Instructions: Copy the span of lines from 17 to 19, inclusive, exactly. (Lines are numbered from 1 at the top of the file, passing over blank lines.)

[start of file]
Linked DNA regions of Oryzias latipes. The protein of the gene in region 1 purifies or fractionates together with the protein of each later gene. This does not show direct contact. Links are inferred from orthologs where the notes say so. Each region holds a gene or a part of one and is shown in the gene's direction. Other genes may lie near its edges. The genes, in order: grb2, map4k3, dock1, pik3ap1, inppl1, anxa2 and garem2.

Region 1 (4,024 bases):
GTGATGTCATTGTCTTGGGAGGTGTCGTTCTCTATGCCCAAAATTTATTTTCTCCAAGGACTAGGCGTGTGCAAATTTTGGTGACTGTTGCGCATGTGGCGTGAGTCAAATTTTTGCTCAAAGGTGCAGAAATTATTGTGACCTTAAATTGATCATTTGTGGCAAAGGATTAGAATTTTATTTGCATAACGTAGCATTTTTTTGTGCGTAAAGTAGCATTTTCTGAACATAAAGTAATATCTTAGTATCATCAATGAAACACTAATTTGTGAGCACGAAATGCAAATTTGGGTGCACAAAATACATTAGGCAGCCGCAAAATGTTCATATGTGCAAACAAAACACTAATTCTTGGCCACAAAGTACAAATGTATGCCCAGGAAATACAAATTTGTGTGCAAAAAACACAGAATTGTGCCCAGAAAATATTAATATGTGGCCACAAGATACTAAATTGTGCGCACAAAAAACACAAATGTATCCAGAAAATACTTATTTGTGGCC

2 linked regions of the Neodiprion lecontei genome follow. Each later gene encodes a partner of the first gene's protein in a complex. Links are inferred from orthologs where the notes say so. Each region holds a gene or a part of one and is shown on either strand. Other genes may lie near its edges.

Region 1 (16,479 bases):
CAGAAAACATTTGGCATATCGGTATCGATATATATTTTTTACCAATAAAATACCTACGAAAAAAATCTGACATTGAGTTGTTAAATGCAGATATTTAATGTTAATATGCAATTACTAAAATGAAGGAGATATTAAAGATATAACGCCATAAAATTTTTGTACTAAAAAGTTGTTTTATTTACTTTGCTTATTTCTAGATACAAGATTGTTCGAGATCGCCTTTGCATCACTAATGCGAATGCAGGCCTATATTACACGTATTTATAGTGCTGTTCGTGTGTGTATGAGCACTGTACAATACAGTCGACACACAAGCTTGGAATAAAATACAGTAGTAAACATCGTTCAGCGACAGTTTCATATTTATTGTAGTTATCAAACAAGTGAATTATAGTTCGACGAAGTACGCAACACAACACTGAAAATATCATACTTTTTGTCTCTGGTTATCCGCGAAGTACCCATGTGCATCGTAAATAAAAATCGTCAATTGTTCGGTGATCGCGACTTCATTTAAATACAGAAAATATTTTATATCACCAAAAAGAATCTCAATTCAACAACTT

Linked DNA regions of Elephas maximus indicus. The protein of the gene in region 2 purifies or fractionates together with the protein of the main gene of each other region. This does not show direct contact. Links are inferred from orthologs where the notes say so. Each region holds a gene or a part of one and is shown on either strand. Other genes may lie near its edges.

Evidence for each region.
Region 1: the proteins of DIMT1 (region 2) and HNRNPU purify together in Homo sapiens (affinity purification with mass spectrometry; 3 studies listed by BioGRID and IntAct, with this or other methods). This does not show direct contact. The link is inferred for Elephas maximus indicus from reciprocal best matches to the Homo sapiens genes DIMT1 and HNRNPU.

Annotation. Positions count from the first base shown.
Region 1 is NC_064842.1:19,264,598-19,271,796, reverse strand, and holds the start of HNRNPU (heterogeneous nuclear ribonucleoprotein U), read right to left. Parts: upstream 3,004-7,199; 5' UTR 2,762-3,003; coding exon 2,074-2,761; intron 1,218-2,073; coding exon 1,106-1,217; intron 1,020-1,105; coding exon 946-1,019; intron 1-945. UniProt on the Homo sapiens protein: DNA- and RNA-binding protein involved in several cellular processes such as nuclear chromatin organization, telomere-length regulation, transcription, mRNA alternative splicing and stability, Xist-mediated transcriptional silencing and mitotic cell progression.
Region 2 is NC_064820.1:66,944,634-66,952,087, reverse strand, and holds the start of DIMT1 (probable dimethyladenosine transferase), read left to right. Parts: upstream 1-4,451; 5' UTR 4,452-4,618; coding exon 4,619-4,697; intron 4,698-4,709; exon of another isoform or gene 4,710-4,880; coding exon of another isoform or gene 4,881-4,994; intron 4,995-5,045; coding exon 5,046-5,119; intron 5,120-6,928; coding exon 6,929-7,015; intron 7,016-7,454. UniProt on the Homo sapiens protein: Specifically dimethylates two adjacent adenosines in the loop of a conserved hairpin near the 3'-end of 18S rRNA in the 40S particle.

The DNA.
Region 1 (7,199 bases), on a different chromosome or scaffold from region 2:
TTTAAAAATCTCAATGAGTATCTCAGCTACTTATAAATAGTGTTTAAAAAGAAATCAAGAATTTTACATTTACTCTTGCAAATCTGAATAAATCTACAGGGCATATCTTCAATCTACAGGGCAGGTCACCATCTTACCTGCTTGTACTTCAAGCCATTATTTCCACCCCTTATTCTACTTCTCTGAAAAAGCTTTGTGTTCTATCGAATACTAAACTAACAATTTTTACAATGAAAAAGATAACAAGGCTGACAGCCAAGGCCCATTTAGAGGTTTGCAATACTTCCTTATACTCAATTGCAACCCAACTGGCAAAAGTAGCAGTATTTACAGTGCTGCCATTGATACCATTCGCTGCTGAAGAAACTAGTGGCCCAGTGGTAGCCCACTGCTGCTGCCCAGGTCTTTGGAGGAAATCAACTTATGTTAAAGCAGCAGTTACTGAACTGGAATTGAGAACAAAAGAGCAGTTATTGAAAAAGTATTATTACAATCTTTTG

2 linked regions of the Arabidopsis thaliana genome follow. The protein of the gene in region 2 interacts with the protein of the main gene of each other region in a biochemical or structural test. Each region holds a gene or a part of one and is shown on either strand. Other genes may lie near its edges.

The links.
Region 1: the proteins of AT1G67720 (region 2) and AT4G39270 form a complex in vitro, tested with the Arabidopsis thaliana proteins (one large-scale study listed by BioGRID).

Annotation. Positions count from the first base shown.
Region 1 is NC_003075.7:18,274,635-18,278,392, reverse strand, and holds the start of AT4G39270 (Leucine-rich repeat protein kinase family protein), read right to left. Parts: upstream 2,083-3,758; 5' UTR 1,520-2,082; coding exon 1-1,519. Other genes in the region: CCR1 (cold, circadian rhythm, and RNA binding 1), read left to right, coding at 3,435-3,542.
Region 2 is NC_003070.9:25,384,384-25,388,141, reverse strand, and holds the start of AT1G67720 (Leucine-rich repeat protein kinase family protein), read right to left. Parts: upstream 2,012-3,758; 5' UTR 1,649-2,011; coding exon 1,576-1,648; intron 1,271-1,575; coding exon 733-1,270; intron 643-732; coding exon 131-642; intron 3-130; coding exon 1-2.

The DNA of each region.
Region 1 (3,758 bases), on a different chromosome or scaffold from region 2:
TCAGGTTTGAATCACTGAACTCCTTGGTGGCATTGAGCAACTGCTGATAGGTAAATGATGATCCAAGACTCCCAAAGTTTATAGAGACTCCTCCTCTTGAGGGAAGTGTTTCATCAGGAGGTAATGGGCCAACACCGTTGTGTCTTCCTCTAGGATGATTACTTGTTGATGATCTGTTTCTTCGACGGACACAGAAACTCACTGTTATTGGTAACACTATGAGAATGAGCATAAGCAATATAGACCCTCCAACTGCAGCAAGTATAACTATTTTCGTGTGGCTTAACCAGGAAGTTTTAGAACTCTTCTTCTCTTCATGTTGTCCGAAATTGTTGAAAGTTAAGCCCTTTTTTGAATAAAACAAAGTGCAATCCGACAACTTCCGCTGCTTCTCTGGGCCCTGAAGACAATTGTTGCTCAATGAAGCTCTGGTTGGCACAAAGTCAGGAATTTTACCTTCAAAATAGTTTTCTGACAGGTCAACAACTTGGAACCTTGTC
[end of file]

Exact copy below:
The links.
Region 1: the proteins of AT1G67720 (region 2) and AT4G39270 form a complex in vitro, tested with the Arabidopsis thaliana proteins (one large-scale study listed by BioGRID).

Annotation. Positions count from the first base shown.